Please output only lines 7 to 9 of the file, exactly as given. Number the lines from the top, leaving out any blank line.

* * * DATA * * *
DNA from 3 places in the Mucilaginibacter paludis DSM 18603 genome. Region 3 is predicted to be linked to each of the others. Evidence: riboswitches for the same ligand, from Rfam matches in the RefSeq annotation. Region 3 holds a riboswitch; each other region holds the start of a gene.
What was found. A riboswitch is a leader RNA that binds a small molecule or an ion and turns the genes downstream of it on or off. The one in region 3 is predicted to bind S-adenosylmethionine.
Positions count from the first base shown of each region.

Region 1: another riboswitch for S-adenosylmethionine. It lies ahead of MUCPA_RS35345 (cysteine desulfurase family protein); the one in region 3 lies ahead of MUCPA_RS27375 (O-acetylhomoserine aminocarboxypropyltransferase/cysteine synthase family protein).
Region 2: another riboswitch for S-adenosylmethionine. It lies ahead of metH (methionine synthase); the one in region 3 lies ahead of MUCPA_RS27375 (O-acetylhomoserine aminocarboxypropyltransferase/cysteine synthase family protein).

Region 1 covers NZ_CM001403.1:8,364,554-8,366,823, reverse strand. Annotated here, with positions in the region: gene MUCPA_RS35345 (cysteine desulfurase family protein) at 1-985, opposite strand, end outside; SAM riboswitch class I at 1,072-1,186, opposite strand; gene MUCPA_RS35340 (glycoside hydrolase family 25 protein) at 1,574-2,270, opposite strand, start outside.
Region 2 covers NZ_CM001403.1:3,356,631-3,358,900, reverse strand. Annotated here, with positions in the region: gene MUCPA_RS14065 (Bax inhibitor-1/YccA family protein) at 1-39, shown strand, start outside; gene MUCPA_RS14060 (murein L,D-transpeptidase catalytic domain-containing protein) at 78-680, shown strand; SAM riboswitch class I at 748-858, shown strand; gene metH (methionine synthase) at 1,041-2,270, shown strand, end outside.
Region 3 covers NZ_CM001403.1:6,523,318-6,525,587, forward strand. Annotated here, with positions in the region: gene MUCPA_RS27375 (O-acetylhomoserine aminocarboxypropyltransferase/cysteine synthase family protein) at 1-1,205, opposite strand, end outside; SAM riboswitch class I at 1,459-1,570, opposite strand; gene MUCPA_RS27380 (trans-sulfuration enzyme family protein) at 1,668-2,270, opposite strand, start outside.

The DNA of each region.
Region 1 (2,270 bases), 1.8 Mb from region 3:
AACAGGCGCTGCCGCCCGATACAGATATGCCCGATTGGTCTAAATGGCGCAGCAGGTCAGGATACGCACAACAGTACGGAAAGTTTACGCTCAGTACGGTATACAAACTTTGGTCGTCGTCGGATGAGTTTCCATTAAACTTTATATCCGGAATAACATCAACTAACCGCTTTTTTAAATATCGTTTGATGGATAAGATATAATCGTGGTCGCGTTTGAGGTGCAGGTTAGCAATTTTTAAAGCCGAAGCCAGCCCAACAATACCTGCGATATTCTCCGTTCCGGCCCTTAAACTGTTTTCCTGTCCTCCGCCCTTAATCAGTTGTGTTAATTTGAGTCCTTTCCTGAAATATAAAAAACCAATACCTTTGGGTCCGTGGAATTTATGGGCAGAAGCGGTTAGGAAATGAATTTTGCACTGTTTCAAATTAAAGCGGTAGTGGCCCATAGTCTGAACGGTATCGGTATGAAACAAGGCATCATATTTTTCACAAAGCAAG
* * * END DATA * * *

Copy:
Region 2 covers NZ_CM001403.1:3,356,631-3,358,900, reverse strand. Annotated here, with positions in the region: gene MUCPA_RS14065 (Bax inhibitor-1/YccA family protein) at 1-39, shown strand, start outside; gene MUCPA_RS14060 (murein L,D-transpeptidase catalytic domain-containing protein) at 78-680, shown strand; SAM riboswitch class I at 748-858, shown strand; gene metH (methionine synthase) at 1,041-2,270, shown strand, end outside.
Region 3 covers NZ_CM001403.1:6,523,318-6,525,587, forward strand. Annotated here, with positions in the region: gene MUCPA_RS27375 (O-acetylhomoserine aminocarboxypropyltransferase/cysteine synthase family protein) at 1-1,205, opposite strand, end outside; SAM riboswitch class I at 1,459-1,570, opposite strand; gene MUCPA_RS27380 (trans-sulfuration enzyme family protein) at 1,668-2,270, opposite strand, start outside.

The DNA of each region.